Recommended Books:

1. J.E. Huheey : Inorganic Chemistry: Principles of Structure and Reactivity

2. F.A. Cotton and G. Wilkinson : Advanced Inorganic Chemistry (5th Ed.)

3. S.Z. Haider : Selected Topics in Inorganic Chemistry

4. N.C. Day and J. Selbin : Theoretical Inorganic Chemistry

5. Purcell and Kotz : Inorganic Chemistry

6. J.P. Collman and L.S. Hegedus : Principles and Applications of Organotransition Metal Chemistry

7. W.U. Malik, G.D. Tuli & R.D. Madan : Selected topics in Inorganic Chemistry

8. R.S. Drago : Physical Methods in Chemistry

9. H.H. Sisler : Chemistry in Nonaqueous Solvents


Course : Chem 432F

Inorganic and Environmental Chemistry

Examination : 4 hours

Full Marks : 100 ( 1 unit, 4 credits)

(75 lectures, 4 lectures per week)




  1. Magnetochemistry (14 lectures): Theories of para and diamagnetism, ferromagnetism and antiferro-magnetism, magnetism in transition metal chemistry, magnetic measurement and its applications.

  2. Inorganic polymers (16 lectures): Introduction, classification of polymers, polymerisation processes for the preparation of polymeric substances, condensation polymerisations, addition polymerisation with special reference to phosphagenes (phosphonitrilic halides) and inorganic benzene, polymerisation involving both addition and condensation, sulfur clusters and selenium clusters.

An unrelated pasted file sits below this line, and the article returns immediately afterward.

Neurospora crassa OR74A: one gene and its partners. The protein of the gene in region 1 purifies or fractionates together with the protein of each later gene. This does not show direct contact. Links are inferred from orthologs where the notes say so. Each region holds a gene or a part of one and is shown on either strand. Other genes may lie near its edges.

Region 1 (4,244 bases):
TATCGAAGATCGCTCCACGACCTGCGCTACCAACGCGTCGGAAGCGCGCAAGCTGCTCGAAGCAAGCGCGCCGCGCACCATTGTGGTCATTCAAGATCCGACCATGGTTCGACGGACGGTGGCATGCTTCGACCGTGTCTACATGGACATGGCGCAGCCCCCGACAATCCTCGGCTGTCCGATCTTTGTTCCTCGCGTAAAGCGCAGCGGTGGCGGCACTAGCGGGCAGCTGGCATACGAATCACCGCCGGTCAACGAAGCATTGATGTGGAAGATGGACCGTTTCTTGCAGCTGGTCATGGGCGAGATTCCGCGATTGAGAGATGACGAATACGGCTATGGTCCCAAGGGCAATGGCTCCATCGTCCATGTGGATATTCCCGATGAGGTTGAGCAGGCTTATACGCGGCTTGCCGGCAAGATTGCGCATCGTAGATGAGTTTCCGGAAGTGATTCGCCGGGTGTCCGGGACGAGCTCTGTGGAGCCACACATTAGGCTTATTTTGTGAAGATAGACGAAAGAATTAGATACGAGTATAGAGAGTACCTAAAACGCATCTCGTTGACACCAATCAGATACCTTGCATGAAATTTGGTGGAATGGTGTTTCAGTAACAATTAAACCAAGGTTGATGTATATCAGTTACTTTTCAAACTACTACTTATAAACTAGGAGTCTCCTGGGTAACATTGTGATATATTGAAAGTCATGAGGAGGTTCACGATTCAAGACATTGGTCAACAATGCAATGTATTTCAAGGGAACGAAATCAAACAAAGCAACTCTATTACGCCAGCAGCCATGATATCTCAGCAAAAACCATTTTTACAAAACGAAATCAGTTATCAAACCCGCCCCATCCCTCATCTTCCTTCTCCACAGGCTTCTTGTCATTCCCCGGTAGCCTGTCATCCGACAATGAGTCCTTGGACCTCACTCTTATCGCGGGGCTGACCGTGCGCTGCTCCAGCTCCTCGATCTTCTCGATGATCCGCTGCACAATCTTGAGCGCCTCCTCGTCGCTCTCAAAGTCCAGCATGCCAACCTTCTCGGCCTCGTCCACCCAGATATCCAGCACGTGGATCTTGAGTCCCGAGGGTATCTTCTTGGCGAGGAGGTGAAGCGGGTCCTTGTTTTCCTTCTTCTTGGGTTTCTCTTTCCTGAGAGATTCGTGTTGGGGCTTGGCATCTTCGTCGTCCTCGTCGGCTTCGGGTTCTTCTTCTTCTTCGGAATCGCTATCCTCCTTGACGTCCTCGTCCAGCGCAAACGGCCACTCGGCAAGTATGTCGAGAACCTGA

3. General comparison of 1st transition series with 2nd and 3rd series, Chemistry of molybdenum, tungsten, palladium (II) and platinum(II). (12 lectures)

  4. Inorganic free radicals (5 lectures): Methods of generation of free radicals, techniques of study of free radicals, reactions and properties of free radicals.

  5. Molecular symmetry and group theory (16 lectures): Molecular symmetry, symmetry elements and operations, reducible and irreducible representation of groups, character table, group theory and its application to various types of molecules, determination of no. of IR and Raman active bands and geometry of the molecule.

6. ^ Chemistry of Atmosphere (10 lectures):

i) Chemistry of the troposphere: sources of the trace constituents in atmosphere, principle of the reactivity in troposphere, oxidation of methane, oxidation of other hydrocarbons, free radical mechanism, oxidation of sulfur dioxide.

ii) Chemistry of the stratosphere: Chemistry of the ozone layer, light absorption by molecules, biological consequences, catalytic and non-catalytic processes, X catalysts, role of different chemicals (CFCs, CFC replacement and halogen- containing compounds) in ozone layer destruction.

Recommended Books:

1. F.A. Cotton and G. Wilkinson : Advanced Inorganic Chemistry (4th and 5th Edn.)

2. W.U. Malik, G.D. Tuli and R.D. Madan : Selected Topics in Inorganic Chemistry

3. S.Z. Haider : Selected Topics in Inorganic Chemistry

4. J.E. Huheey : Inorganic Chemistry – Principles of Structure and Reactivity

5. Purcell and Kotz : Inorganic Chemistry.

6. P.W. Selwood : Magnetochemistry

7. F.A. Cotton : Chemical Application of Group Theory.

8. Colin Baird : Environmental Chemistry

9. Roger Reeve : Environmental Analysis

10. S.E. Manahan : Environmental Chemistry (6th Ed.)


Course : Chem 433H

Analytical Chemistry-II